Alcohol and drugs

Alex D Wodak
Med J Aust 2002; 176 (1): . || doi: 10.5694/j.1326-5377.2002.tb04238.x
Published online: 7 January 2002

Despite a scientific history spanning barely five decades, the field of alcohol and drugs is now a legitimate medical subspecialty. The conceptual base is developing, evidence-based approaches are being used, and more effective interventions are now available.1 With the first adoption of a scientific perspective came the development of more rigorous diagnosis and several robust screening questionnaires, which have proved valuable in research but are not yet widely used in clinical practice. Progress has been made in improving detection rates and in providing interventions for at-risk patients. Now, the Royal Australasian College of Physicians is establishing a Chapter of Addiction Medicine, reflecting the growing scientific base of the alcohol and drug field and paving the way for future expansion.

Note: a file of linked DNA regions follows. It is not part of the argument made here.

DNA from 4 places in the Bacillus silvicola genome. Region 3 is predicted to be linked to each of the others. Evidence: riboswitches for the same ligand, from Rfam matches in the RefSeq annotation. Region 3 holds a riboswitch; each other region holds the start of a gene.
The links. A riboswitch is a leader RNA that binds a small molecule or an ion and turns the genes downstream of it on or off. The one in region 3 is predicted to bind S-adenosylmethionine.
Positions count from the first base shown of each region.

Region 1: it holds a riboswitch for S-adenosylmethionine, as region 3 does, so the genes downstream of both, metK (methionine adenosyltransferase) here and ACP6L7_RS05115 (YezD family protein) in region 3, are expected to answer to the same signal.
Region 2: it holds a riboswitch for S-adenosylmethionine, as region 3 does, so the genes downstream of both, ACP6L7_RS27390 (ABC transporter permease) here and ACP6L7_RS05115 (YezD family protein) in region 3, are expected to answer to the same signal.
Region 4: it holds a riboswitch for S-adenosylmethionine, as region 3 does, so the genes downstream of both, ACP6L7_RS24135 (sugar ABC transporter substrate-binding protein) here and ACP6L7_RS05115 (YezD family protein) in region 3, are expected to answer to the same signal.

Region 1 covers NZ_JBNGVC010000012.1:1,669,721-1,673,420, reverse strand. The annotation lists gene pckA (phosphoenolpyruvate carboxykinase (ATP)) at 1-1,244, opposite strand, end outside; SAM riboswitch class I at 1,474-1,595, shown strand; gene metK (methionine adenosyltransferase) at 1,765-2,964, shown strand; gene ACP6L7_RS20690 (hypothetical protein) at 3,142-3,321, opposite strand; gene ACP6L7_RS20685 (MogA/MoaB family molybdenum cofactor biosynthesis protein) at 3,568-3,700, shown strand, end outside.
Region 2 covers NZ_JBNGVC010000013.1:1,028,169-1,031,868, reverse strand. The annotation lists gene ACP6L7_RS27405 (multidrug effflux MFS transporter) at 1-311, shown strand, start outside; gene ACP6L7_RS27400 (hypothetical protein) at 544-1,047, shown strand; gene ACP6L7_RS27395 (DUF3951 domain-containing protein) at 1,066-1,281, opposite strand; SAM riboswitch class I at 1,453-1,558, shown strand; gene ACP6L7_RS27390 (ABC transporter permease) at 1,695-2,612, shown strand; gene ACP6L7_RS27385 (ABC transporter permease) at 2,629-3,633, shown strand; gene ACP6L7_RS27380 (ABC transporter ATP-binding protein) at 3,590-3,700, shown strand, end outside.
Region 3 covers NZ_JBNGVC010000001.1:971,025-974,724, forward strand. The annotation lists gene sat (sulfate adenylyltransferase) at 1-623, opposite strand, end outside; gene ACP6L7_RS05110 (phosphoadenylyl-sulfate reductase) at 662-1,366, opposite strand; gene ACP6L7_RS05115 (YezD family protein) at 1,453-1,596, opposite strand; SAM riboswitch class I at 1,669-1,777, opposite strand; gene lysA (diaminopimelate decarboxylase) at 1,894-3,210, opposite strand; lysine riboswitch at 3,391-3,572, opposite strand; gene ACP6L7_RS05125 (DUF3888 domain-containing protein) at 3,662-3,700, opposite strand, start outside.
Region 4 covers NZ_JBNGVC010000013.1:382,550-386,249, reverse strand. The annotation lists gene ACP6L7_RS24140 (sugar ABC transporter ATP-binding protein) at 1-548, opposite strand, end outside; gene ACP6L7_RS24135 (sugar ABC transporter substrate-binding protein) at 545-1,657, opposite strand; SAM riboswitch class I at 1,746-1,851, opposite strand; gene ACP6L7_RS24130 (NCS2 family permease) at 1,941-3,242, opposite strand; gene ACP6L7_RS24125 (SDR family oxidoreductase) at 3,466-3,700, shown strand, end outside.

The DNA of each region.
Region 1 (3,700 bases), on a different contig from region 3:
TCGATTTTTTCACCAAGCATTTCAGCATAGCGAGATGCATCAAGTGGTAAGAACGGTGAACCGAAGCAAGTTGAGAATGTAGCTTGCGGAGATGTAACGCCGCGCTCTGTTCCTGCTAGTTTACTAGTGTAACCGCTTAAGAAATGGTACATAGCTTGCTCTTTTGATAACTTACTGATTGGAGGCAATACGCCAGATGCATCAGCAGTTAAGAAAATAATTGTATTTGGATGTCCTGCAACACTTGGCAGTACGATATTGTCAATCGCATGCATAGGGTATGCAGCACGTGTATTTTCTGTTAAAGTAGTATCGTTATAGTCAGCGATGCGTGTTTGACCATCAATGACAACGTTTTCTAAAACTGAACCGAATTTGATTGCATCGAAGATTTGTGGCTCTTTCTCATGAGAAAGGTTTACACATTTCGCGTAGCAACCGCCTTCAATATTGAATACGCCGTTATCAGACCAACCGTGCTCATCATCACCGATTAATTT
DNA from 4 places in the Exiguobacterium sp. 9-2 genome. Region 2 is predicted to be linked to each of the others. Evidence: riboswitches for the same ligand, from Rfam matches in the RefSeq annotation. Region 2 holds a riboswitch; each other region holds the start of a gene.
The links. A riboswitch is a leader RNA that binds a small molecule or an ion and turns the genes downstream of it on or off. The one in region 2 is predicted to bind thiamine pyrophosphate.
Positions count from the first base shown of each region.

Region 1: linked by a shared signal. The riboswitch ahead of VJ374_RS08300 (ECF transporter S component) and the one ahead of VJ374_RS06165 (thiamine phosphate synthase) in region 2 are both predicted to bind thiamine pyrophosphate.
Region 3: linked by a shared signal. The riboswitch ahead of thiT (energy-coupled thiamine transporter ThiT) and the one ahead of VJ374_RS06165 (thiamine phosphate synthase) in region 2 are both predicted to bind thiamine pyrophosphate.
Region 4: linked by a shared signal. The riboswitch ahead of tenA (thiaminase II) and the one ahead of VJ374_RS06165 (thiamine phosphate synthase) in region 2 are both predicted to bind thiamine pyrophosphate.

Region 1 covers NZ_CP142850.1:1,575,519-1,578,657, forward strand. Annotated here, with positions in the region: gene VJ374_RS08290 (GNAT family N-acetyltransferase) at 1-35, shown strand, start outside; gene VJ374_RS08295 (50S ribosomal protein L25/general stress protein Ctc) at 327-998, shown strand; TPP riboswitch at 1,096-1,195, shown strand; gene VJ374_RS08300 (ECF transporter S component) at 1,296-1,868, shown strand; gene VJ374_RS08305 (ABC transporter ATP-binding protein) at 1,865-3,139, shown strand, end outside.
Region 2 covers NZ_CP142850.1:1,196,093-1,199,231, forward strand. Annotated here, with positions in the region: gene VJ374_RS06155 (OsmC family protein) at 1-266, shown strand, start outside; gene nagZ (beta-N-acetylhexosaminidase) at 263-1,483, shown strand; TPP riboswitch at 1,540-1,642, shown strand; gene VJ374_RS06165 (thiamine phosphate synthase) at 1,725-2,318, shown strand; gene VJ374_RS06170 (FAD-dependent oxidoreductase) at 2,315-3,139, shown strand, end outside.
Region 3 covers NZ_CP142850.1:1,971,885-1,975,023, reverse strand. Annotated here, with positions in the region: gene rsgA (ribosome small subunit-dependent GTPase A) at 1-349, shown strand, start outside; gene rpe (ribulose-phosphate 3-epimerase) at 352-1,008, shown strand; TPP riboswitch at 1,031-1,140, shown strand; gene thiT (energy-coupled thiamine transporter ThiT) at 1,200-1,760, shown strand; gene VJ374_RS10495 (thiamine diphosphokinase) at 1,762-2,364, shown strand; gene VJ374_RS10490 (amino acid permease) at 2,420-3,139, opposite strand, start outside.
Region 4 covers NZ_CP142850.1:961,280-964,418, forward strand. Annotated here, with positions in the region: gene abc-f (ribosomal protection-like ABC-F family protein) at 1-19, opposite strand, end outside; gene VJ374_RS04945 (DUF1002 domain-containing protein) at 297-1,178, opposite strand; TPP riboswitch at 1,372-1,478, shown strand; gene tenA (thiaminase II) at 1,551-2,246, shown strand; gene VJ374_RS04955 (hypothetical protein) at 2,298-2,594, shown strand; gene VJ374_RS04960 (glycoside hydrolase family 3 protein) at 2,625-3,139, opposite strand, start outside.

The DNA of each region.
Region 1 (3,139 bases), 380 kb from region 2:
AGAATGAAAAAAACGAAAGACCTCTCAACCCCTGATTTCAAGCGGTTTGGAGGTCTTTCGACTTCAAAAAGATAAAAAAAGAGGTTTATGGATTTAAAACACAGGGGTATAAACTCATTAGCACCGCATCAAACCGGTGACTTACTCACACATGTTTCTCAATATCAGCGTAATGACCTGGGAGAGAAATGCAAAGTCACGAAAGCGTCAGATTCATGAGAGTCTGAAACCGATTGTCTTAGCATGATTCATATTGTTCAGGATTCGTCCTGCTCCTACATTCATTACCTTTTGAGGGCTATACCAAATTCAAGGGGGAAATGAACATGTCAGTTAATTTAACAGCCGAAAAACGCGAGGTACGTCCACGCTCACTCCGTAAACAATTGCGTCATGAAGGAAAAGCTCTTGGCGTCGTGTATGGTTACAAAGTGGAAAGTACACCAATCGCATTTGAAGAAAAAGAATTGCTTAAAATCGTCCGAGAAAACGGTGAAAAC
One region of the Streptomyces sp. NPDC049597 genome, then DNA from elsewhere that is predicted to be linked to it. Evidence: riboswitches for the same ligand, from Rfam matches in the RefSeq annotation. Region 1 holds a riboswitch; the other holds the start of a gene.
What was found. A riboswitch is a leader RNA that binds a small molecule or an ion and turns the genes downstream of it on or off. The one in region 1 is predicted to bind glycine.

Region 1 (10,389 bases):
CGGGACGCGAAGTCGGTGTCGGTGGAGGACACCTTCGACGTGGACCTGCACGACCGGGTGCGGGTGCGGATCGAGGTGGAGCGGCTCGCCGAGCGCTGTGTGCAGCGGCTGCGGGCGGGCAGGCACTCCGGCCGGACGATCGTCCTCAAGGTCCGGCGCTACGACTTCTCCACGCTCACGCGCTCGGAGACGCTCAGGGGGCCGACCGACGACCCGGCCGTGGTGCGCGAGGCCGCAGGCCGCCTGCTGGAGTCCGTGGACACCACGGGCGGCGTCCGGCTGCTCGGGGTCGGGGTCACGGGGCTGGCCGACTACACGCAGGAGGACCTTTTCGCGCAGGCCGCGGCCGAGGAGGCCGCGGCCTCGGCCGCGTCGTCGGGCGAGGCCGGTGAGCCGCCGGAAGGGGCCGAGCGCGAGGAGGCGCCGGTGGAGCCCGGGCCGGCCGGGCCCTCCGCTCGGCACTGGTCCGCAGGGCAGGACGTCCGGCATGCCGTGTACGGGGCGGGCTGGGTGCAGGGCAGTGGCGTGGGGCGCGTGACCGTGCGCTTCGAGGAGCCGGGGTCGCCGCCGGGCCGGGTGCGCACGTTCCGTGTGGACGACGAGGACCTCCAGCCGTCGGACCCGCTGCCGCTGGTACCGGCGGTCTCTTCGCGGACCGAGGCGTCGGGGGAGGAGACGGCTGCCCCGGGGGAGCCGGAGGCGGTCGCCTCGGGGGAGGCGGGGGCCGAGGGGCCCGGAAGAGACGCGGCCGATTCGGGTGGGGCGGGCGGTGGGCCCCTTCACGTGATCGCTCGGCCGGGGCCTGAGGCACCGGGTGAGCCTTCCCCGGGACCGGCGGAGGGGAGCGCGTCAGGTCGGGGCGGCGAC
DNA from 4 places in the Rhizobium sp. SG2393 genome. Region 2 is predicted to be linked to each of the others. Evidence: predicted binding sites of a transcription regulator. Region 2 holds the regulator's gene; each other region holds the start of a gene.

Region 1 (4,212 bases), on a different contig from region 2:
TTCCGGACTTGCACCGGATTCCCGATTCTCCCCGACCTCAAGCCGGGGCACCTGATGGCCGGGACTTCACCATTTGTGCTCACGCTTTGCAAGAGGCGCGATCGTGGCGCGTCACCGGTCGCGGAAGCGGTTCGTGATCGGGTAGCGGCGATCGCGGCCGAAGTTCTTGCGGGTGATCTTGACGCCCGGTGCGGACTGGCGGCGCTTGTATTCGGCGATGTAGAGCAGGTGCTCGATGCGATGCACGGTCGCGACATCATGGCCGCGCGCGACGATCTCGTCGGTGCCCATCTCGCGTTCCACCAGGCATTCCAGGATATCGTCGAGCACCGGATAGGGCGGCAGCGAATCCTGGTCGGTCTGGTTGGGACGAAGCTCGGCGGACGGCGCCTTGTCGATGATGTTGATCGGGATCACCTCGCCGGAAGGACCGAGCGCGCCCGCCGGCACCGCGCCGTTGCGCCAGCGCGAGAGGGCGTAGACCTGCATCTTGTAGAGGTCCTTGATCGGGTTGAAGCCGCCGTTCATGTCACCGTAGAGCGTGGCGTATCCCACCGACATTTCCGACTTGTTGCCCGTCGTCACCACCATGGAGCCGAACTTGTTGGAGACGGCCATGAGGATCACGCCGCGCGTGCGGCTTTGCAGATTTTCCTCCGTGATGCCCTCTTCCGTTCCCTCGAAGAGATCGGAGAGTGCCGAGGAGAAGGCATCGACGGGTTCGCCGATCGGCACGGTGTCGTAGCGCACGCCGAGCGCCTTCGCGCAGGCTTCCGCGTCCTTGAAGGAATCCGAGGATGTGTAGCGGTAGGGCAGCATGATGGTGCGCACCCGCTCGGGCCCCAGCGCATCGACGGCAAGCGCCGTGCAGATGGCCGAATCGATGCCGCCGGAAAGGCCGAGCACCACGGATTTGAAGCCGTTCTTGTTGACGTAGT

• Alcohol and Drug Service, St Vincent's Hospital, Darlinghurst, NSW 2010.


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  • 4. Wodak A, Hall W. Buprenorphine: better late than never. Med J Aust 2001; 175: 349-350.
  • 5. Shearer J, Wodak A, Mattick RP, et al. Pilot randomized controlled trial of dexamphetamine substitution for amphetamine dependence. Addiction 2001; 96: 1289-1296.


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